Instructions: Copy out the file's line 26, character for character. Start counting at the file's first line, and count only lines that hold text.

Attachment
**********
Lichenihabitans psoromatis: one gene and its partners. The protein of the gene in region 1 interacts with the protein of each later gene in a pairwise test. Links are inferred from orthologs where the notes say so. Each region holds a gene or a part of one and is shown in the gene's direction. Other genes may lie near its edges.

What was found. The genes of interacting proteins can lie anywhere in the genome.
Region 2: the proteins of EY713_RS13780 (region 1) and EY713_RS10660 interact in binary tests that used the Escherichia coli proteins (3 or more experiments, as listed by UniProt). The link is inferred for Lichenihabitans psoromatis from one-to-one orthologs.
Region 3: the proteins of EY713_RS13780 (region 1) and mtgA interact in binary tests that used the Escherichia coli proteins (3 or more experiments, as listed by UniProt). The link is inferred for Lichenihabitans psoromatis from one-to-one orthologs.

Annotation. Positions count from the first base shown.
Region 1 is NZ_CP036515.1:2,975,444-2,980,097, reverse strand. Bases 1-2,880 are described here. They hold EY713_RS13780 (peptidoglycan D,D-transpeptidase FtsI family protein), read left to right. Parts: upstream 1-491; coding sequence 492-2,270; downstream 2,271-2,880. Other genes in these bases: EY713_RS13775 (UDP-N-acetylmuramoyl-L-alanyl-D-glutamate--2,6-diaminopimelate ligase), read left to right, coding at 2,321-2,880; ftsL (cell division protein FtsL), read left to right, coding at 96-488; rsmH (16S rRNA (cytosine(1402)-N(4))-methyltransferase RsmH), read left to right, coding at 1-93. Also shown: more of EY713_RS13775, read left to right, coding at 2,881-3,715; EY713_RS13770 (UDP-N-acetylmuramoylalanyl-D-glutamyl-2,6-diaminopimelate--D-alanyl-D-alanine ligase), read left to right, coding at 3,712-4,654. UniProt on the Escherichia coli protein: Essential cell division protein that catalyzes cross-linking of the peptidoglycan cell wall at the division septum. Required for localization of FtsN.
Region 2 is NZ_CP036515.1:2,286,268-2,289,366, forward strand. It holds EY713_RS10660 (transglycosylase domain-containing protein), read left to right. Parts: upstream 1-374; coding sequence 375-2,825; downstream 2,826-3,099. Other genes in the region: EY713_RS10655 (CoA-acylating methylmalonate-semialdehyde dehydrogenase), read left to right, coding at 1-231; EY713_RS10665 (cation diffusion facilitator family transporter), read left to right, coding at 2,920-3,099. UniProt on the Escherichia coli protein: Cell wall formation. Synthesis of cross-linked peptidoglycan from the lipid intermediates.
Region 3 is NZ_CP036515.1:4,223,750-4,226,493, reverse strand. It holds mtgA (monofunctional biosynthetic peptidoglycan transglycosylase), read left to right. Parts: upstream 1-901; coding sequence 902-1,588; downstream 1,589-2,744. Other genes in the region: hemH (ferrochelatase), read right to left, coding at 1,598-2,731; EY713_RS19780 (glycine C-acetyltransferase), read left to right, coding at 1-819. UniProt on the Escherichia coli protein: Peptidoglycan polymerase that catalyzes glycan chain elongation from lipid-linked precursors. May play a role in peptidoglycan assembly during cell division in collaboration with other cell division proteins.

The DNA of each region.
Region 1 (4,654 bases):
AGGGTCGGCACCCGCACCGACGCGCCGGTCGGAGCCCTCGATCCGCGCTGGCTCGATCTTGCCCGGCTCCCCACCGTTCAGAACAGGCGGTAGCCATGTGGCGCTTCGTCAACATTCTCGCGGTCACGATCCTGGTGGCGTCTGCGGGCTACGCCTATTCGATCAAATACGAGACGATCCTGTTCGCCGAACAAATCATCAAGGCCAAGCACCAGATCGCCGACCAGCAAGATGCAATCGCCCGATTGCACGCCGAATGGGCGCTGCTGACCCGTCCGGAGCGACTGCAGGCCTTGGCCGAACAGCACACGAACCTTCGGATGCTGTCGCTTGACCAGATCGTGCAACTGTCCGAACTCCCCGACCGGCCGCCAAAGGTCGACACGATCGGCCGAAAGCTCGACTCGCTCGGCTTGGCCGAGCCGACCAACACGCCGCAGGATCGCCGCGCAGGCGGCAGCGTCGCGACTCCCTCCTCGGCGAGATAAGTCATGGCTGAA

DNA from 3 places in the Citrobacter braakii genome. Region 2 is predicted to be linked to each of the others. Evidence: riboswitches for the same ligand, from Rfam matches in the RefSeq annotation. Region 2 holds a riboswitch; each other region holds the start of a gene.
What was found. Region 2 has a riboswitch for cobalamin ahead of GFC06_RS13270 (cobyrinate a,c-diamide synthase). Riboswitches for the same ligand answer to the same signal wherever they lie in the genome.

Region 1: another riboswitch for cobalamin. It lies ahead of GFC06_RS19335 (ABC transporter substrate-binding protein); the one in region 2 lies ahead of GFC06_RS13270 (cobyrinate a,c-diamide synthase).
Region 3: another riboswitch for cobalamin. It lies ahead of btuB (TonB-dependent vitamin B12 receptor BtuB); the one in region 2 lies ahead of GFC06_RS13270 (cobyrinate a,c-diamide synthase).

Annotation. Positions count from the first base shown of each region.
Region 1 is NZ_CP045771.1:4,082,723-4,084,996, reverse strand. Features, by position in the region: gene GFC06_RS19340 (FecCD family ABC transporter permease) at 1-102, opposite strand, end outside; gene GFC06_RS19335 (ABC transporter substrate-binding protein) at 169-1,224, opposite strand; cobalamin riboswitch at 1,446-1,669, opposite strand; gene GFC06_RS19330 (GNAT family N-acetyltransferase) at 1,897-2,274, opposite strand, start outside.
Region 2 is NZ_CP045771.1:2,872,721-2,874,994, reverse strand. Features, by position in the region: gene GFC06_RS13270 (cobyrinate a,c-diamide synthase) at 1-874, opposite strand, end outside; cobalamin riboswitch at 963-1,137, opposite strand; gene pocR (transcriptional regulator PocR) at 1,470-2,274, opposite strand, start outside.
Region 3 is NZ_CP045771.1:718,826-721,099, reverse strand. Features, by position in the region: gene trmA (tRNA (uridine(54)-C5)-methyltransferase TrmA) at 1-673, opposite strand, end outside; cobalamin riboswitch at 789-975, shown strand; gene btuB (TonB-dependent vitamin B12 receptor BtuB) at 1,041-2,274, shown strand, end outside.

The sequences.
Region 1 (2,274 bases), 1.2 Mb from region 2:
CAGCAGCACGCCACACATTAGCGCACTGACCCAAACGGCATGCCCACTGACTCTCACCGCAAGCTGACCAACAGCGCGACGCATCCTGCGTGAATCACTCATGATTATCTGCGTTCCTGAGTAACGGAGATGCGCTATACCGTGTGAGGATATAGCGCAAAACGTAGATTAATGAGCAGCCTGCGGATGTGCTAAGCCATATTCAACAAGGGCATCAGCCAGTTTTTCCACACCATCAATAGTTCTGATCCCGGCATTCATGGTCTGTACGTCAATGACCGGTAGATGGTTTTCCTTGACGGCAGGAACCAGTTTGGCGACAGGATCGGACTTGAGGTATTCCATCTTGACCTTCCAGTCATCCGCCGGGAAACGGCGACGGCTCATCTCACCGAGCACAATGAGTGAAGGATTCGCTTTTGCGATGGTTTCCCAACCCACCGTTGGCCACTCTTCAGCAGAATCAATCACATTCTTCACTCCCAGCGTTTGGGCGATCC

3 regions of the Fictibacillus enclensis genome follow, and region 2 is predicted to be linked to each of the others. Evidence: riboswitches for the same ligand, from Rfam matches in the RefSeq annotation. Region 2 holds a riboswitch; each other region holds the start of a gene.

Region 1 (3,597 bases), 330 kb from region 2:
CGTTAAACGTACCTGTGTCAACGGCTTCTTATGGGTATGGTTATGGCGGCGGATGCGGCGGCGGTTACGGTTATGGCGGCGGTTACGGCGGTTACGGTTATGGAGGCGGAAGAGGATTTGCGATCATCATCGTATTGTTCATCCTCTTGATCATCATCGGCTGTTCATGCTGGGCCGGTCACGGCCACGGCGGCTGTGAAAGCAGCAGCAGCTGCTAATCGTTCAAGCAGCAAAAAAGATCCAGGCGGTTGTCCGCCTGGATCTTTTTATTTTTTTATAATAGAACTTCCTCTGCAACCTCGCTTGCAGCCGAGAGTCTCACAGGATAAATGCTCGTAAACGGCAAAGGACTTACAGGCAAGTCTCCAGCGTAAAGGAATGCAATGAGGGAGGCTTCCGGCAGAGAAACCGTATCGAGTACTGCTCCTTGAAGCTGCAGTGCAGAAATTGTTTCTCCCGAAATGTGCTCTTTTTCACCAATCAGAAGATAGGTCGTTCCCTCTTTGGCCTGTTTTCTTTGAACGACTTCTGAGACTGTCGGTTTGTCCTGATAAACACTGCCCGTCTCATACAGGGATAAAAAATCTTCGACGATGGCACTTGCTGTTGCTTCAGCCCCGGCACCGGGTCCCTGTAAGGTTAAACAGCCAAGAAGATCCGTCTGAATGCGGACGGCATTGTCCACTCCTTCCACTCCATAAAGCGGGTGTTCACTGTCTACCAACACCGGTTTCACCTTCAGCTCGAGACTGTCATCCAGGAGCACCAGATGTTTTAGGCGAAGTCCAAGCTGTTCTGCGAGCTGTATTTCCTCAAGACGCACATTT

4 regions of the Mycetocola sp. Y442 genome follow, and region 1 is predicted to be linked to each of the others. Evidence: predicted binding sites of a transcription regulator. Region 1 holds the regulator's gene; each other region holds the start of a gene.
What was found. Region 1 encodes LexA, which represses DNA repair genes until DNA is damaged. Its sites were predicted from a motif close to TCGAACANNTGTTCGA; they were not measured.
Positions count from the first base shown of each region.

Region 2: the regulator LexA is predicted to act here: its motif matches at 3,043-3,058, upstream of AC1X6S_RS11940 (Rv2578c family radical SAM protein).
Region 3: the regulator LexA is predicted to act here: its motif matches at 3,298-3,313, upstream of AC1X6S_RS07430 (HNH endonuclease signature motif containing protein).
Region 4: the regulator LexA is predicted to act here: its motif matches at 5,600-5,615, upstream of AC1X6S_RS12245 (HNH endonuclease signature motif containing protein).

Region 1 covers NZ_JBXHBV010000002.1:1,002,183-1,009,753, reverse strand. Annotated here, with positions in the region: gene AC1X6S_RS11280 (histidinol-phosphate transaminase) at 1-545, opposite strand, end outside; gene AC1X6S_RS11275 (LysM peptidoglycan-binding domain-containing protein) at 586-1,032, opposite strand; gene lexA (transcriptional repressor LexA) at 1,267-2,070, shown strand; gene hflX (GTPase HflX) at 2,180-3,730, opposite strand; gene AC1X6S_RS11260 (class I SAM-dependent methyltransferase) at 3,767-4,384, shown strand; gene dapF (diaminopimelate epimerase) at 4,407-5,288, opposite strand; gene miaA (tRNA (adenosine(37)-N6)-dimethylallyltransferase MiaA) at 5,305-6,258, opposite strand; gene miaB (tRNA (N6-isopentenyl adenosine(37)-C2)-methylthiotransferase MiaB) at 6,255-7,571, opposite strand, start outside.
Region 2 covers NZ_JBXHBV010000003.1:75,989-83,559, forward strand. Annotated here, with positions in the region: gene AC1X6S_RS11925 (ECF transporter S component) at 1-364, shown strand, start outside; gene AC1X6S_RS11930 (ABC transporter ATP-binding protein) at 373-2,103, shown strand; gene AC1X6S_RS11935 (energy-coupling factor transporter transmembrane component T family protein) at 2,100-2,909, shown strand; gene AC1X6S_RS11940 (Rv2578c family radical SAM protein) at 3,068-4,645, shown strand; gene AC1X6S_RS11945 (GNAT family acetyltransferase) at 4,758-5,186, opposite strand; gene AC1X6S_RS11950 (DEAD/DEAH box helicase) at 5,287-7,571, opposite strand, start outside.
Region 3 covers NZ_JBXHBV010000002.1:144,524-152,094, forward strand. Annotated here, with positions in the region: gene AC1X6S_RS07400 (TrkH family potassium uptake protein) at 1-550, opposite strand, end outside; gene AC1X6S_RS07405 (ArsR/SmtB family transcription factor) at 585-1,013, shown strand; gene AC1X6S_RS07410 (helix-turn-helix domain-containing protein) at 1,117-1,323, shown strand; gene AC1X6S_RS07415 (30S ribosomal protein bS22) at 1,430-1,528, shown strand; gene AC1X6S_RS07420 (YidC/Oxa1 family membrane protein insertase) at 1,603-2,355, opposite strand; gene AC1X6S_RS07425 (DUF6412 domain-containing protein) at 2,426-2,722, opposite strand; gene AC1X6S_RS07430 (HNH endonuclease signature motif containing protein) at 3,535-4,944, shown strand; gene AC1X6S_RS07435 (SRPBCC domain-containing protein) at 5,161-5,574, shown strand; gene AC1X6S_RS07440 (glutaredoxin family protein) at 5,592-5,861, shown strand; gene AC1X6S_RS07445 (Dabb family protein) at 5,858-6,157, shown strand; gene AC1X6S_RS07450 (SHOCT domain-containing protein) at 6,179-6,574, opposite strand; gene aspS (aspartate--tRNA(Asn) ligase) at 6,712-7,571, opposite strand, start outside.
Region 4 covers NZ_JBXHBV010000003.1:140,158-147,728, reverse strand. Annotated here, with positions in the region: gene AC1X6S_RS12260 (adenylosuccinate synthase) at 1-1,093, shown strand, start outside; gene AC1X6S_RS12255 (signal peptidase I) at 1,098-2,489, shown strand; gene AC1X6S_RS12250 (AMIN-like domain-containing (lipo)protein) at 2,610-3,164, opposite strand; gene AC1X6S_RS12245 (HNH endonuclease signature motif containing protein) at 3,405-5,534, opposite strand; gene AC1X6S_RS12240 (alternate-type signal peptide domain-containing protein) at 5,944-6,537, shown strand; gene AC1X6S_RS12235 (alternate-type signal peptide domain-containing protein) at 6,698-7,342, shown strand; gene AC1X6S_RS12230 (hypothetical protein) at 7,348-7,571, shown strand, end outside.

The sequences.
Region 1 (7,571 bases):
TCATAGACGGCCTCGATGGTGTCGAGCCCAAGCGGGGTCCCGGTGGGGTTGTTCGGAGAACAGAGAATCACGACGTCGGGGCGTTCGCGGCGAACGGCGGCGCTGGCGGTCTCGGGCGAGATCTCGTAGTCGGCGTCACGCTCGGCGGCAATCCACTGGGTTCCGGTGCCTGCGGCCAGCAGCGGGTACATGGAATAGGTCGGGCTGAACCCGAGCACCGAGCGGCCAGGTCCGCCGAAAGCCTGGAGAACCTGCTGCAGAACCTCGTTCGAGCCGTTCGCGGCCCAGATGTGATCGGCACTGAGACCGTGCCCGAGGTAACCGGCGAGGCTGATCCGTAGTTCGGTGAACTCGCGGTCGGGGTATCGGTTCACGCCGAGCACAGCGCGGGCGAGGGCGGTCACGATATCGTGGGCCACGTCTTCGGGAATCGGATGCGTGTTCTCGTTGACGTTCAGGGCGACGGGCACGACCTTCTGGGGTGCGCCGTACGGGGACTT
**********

4 regions of the Mycetocola sp. Y442 genome follow, and region 1 is predicted to be linked to each of the others. Evidence: predicted binding sites of a transcription regulator. Region 1 holds the regulator's gene; each other region holds the start of a gene.